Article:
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To post questions or comments about the readings before we discuss them in class;
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Friday, March 25, 2011

Black Hawk Down

Chad Pergram writes:

For every minute that Muammar Qaddafi remains in power...

For every hour that ticks by during America's military operations in Libya...

During every sortie...

An horrific set of images haunts official Washington.

They are the pictures of Somali rebels dragging the corpses of U.S. soldiers through the streets of Mogadishu on October 3, 1993.

Certainly the specter of Vietnam agonizes Washington as the benchmark for military conflicts gone horribly wrong. Congress approved the Gulf of Tonkin Resolution in August, 1964 in response to attacks on U.S. vessels. But over time, the resolution proved to be the touchstone of mission creep. It constructed a gateway for the U.S. to get bogged down in an unwinnable conflict which cost tens of thousands of lives. That explains why Vietnam torments policymakers today every time U.S. forces are involved overseas.

But it was that harrowing day in downtown Mogadishu nearly 18 years ago that bedevils lawmakers, generals and administration-types even more now than Vietnam.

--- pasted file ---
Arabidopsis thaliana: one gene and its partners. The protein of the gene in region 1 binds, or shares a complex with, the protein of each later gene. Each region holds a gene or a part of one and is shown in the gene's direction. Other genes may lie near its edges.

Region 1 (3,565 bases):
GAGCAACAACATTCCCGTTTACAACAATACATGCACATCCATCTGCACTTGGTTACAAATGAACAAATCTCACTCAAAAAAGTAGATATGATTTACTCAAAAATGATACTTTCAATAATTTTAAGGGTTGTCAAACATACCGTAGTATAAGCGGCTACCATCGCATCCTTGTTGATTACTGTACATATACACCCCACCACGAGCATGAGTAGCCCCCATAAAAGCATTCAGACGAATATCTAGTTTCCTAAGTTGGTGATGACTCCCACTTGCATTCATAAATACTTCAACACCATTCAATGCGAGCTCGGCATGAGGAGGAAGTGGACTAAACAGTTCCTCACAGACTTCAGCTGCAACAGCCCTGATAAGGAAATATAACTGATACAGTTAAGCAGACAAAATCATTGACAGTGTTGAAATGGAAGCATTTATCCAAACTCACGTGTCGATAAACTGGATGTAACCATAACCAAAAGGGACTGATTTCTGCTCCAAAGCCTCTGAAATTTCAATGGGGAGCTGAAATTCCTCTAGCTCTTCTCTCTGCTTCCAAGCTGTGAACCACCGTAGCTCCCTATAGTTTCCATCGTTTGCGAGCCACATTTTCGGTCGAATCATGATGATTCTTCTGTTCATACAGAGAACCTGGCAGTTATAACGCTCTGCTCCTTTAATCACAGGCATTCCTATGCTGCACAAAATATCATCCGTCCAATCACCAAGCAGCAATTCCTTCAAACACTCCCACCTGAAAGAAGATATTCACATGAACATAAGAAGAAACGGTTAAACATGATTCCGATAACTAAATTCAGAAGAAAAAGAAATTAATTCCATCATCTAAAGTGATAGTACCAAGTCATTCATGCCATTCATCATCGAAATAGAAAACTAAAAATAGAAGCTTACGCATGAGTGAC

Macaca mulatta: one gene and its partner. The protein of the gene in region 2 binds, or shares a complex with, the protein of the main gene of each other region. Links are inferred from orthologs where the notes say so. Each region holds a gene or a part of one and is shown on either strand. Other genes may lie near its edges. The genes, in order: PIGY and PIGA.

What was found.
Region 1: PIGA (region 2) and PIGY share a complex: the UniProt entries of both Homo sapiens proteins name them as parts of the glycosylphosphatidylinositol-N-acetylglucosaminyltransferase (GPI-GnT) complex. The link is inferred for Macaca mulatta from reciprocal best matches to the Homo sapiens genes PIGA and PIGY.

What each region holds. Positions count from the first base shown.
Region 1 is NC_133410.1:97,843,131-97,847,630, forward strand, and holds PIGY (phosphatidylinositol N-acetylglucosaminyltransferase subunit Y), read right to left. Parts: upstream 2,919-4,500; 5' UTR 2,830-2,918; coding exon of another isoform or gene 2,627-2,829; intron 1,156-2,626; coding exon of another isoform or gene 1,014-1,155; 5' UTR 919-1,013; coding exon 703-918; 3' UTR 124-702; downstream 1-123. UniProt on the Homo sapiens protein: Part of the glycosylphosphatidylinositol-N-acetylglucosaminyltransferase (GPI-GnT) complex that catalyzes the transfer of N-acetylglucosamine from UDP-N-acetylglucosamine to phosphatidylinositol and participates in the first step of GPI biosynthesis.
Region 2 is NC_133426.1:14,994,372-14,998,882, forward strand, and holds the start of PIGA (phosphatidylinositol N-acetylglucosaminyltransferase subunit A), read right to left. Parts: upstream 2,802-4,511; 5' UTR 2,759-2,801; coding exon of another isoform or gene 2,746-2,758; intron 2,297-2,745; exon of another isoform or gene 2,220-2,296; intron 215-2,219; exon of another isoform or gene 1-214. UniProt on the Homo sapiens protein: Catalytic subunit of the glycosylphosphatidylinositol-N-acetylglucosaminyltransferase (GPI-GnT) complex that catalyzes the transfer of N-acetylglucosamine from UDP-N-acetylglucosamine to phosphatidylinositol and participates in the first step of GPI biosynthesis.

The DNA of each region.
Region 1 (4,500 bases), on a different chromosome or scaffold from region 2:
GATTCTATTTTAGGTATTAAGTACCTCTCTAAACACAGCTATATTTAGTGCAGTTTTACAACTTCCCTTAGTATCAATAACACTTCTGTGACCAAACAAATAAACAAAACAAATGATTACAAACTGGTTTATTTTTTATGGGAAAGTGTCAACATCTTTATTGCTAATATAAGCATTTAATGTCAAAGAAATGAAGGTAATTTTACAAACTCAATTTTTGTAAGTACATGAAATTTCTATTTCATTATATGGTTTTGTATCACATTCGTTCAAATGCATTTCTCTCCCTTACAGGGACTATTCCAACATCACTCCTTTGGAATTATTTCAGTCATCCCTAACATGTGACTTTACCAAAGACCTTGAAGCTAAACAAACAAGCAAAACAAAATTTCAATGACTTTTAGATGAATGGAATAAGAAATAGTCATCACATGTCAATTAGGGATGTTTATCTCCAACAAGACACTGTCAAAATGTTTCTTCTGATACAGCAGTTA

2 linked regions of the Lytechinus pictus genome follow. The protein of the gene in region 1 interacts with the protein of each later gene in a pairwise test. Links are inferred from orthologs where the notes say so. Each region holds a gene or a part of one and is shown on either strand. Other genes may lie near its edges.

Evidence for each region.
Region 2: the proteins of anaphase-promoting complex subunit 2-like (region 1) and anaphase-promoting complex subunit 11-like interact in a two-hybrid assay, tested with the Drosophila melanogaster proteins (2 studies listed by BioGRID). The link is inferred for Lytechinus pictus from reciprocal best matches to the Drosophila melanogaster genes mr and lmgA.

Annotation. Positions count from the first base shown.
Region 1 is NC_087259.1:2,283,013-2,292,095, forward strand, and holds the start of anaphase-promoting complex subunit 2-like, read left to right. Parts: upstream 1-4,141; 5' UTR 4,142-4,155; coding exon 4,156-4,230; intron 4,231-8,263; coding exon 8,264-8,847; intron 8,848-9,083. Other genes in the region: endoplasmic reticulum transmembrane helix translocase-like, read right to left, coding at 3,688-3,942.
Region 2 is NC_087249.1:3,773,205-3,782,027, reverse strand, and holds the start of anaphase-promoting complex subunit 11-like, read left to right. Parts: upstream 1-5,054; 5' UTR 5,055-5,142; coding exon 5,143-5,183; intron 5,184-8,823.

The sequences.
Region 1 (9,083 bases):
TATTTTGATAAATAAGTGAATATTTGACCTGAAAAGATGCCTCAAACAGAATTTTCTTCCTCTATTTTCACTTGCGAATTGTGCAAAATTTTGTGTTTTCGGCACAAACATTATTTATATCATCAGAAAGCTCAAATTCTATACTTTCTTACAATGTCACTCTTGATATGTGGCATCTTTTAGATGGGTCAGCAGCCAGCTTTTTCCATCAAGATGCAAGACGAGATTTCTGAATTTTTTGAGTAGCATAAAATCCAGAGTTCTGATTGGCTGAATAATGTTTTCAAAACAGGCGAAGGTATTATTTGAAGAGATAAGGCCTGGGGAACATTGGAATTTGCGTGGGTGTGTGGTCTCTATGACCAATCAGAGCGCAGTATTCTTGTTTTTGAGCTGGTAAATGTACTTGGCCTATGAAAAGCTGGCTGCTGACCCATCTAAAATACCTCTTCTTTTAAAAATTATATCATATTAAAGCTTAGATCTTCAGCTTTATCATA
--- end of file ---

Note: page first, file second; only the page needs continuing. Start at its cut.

Which is precisely why everyone is wringing their hands about whether or not the U.S. is at "war" with Libya. It's why House Speaker John Boehner (R-OH) fired off a letter to President Obama Wednesday afternoon, not ten minutes after Air Force One returned from a trip to South America and Latin America. The speaker demanded answers as to the "objectives of this mission, what our national security interests are, and how it fits into our overarching policy for the Middle East?"

It's why some lawmakers, ranging from liberal Democrats to conservative Republicans, have criticized the president for failing to adequately consult with Congress before committing U.S. forces to this operation in Libya.

"I can only conclude that your order to the United States Armed Forces to attack the nation of Libya on March 19, 2011 is in direct violation of the War Powers Resolution and constitutes a usurpation of Constitutional powers clearly and solely vested in the United States Congress and is accordingly unlawful and unconstitutional," wrote Rep. Tom McClintock (R-CA) in a unilateral missive to Mr. Obama.

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